Is e-filing really a much better way to file your taxes?
Americans and the IRS might not agree on everything, but they’re mostly on precisely the same page when it comes to e-filing individual income tax returns.
Nearly all individual income tax returns submitted to the IRS are e-filed.
And in return, you could get any refund you’re owed quicker, particularly if you have it directly deposited into your bank accounts.
But what about security? And can electronic filing really give you access to all of the forms that you may need in case you have a complex tax situation? Are there ever situations when you can not e-file? Let’s look at the benefits of e-filing, and if it may be the best filing option for your requirements.
If you are Considering e-filing, some of the advantages include:
- Quick confirmation your forms are obtained: The IRS will confirm a tax filing has been received within one day of electronic submission. For paper filers, the IRS doesn’t send any acknowledgment your forms have arrived safely.
Timely refunds: When you publish a paper filing, it can take six to eight months to be given a tax refund. With e-filing, you are going to receive your money in three weeks or less. Choosing direct deposit may also accelerate the refund process.
Reduced likelihood of errors: In accordance with the IRS, there is approximately a 1% error rate on e-filed yields, compared with a 20% speed of errors on paper filings. The IRS also provides more info on issues discovered on e-filed returns compared with paper returns.
Easy payment process: If you owe the IRS money, it’s simpler to pay at your convenience if you e-file. You can submit returns early and pay afterwards if needed, as long as you pay by the April 15 filing deadline. Additionally you have the option to pay your balance by using the IRS Immediate pay service from your checking account or savings accounts, submitting a credit card through a payment processor for a fee, or paying by check or money order.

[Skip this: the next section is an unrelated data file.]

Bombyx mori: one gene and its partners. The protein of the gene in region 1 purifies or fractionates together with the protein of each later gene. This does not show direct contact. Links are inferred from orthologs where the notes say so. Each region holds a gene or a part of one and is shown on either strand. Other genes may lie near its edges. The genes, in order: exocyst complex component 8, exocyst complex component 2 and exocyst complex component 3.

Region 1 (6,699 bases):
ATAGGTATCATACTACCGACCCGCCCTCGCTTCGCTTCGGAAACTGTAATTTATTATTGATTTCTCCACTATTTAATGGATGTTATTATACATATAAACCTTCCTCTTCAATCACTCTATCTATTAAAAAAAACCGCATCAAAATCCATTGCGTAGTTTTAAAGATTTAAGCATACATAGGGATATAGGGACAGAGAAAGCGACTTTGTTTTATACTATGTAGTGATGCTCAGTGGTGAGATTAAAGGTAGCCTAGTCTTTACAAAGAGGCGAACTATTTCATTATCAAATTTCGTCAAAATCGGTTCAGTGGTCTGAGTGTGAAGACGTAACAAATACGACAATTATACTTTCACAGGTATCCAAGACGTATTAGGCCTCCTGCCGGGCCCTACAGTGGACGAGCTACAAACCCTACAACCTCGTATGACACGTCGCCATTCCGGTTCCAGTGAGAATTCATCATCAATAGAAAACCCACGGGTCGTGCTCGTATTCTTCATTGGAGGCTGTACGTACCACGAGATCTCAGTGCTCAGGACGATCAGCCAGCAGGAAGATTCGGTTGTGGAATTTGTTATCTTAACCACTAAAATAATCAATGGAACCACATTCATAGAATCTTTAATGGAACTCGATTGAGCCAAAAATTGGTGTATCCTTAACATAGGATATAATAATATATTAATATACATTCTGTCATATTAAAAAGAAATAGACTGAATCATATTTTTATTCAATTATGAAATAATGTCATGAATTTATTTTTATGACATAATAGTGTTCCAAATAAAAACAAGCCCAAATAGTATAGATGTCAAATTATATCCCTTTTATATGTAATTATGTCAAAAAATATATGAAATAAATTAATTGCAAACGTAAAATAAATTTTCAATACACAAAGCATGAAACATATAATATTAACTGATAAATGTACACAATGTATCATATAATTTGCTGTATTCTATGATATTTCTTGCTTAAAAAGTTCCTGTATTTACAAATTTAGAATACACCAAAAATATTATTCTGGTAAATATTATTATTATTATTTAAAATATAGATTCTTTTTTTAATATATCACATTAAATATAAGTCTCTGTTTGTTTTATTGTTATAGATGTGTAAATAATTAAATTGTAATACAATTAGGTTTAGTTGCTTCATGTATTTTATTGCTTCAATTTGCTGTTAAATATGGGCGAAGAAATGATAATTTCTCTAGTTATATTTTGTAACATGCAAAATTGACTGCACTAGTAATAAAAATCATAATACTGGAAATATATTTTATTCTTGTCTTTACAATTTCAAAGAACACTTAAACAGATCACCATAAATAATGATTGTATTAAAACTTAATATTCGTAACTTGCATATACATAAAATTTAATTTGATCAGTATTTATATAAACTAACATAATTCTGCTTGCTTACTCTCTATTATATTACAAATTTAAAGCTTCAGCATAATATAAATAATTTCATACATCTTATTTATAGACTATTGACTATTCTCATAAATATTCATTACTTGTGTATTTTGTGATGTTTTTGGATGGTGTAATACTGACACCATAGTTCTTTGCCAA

Digital storage of tax information: Submitting returns electronically implies there is a digital backup of your tax records. So if something happens to your paperwork, then you will have an electronic backup.
The good news: Most taxpayers do decide to e-file and find those advantages — and the practice of doing so is simple.
- Use IRS Free File: If your adjusted gross income is $72,000 or not as you may have the ability to use the IRS Free File program.
- Free File Fillable Forms — If your income is more than $72,000 and you’re comfortable doing your taxes without help, you can use Free File Fillable Forms from the IRS. The types do the math for you and provide basic advice. You can simply do your federal return with all these forms.
- Utilize an online tax preparation tax or service applications: Tax preparation software and online filing services are options. These options are a simple way to complete and e-file your own forms. Some applications suppliers charge for their apps, Some are free. The software asks you simple questions about your life and finances to steer you through the completion of your forms.
- Get complimentary, in-person tax help: In most states, you will find volunteers to help prepare and e-file yields. However, eligibility for free aid is normally restricted based on earnings, and a few services cater to particular demographic groups.
- Hire a paid preparer: Paid tax preparers, including CPAs, can e-file yields for you if they are licensed IRS e-file providers. The IRS maintains a database of authorized providers, but be aware this option is likely to be the most costly one.
Employing online tax preparation software is far and away the preferred approach of the majority of taxpayers. Actually, the IRS says it expected over four tax returns to be submitted through tax return prep software.
Is e-filing really stable?
While e-filing is suitable, you could worry about security — especially with so many data breaches. But experts agree this isn’t an issue that should deter you from e-filing.
“In actuality, it can be more secure than paper filing as you’re sending your personal information through an encrypted network as opposed to exposing your data in the email.”
Dennis Chow, vice president of information security at SCIS Security, explains that the IRS has put safety measures in place to keep your data safe. “Vendors typically utilize IRS specific APIs that require token sessions,” Chow says. “All of this can be routed over TLS encrypted links .”
It’s important to employ a trusted service to help you record your taxes. Chow advises to not e-file on a public computer or use an online connection that isn’t private.
For many taxpayers, it makes sense to e-file a return since it is the most convenient way to file your tax information to the IRS and it allows for timely refunds and effortless payment choices. Just make sure that you use tax planning software from a trusted source, so that you can ensure the information you provide to transmit to the IRS is going to be kept protected.